CSX cuts 525 jobs in latest round
JACKSONVILLE, Fla. -- Since Tuesday, CSX Corp. trimmed its workforce by 525 people companywide -- with about 325 jobs lost in Jacksonville -- as a top-down management restructuring plan announced last November reached the middle layer, according to this report by Gregory Richards published by the Florida Times-Union.
But these job cuts are "substantially completed" in the Jacksonville headquarters of CSX, which operates the country's third largest railroad, said spokesman Adam Hollingsworth.
A fourth and final round of reductions will occur in the next four to six weeks, Hollingsworth said, affecting the lower half of the company's management hierarchy.
The overhaul is intended to make the company more fast-acting and competitive but it comes with the expense of trimming 800 to 1,000 non-union jobs. Prior to this week, 140 upper-level jobs had been shed, 120 of those on the First Coast.
Employees affected this week carried the titles of manager and director, Hollingsworth said. They came from all CSX departments. Beyond Jacksonville, there were no "significant pockets" where the cuts took place. CSX's railroad operations stretch across 23 states east of the Mississippi River.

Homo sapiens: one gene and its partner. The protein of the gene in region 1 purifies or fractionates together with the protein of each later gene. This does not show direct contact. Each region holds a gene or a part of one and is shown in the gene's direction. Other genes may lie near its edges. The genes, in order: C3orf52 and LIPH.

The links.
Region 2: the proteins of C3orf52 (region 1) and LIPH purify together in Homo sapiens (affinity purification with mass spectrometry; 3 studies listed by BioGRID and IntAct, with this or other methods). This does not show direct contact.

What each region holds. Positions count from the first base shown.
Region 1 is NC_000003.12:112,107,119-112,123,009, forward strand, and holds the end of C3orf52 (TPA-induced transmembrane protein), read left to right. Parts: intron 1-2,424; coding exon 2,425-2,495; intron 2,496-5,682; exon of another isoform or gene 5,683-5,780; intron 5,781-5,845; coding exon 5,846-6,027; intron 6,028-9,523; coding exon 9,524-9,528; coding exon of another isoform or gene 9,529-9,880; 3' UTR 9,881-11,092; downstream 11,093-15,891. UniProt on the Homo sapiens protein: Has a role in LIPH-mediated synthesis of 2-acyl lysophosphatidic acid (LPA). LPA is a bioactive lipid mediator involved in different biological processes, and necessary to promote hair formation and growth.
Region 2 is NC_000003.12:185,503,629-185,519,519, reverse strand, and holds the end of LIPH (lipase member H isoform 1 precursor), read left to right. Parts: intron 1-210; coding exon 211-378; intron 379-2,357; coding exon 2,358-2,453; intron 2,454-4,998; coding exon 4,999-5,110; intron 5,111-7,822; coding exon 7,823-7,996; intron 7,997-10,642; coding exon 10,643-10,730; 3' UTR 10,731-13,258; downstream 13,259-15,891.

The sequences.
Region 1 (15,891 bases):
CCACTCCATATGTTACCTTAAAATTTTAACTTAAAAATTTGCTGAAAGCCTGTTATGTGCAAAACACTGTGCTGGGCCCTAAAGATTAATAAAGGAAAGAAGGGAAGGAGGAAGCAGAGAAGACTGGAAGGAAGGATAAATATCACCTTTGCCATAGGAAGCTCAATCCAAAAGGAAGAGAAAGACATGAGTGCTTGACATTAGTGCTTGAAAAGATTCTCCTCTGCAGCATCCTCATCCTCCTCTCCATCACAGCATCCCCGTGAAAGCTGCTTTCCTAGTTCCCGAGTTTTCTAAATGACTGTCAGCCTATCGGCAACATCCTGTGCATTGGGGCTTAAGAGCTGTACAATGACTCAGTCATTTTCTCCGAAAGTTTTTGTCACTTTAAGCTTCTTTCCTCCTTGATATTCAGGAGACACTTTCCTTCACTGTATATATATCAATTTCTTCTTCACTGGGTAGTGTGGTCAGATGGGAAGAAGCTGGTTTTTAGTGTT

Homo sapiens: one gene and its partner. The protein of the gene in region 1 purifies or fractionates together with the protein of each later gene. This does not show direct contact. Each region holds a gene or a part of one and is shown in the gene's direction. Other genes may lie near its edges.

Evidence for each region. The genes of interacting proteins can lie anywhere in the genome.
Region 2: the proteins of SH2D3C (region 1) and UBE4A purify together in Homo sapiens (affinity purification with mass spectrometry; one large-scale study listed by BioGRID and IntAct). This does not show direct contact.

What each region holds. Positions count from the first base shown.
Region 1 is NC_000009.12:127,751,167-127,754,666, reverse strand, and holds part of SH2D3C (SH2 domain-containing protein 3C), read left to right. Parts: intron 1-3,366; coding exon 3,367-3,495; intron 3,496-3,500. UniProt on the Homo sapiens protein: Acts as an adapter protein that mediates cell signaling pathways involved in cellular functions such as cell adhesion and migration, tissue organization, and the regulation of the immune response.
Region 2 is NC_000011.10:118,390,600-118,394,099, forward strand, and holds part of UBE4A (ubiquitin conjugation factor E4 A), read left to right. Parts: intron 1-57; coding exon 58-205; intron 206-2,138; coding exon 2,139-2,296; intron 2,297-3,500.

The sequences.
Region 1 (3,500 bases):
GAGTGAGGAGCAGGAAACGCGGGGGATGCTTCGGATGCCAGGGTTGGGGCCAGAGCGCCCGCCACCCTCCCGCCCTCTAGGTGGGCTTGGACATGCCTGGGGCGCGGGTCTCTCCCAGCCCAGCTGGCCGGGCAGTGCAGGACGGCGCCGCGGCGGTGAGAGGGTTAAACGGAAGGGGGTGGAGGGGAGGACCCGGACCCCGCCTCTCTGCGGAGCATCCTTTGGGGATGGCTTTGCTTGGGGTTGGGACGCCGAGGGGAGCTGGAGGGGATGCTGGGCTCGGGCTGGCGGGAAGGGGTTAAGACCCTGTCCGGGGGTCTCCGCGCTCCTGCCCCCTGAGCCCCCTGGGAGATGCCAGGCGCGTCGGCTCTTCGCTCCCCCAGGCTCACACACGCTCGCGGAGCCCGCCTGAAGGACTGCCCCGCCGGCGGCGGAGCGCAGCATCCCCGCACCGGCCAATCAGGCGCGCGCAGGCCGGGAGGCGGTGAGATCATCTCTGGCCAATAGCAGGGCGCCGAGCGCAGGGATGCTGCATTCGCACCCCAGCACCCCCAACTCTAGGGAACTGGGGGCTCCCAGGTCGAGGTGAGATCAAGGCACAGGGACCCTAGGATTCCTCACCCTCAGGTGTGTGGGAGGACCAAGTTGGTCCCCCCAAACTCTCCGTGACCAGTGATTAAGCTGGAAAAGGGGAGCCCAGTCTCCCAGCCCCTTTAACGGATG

"We have a terrific group of professionals across our company," Hollingsworth said, "and while this has been a difficult process with many difficult decisions, I think all of our employees are ready to move forward."This week, affected employees at CSX's Water Street headquarters could be seen lugging what had adorned their offices out to their vehicles. One terminated employee, a man who said he had worked in CSX's sales and marketing department, pushed a cart out to his sport-utility vehicle Wednesday afternoon.
"I feel like I'm going to an execution but I'm not sure whose it is," the man, who asked his name not be printed for fear of losing his termination benefits, said he told his fiancee that morning.
The man said his next steps were unclear. He said he may try to find work in Jacksonville. Or he may return to his hometown to try to get a job in radio broadcasting.
A woman walked out with a friend, the duo carrying a cardboard box and a potted plant. The woman, who asked that her name not be used for the same reason, said she was thankful for the well-paying job CSX had provided for more than 25 years.
But she said the layoff process took way too long.
"The unconscionable thing was leaving people hanging on tenterhooks for three months," said the woman. "If you're going to be brutal and cruel, you need to do it right away."
Hollingsworth said there was no other way to remake the company. "It took time to do it right and put in place the right processes for the long term," he said.
The redesign of CSX's management is expected to save CSX $80 million to $100 million annually. It will shrink management layers from 11 to no more than eight. Analysts have said with the cuts, CSX is only doing what its peer railroads have already done.
The cuts come at a critical time for CSX, which faces a high cost structure and poor railroad performance.
At the beginning of the transformation process, 60 percent of CSX's 5,000 non-union employees were based in Jacksonville.
(The preceding report by Gregory Richards was published by the Florida Times-Union on Friday, March 26, 2004.)
March 26, 2004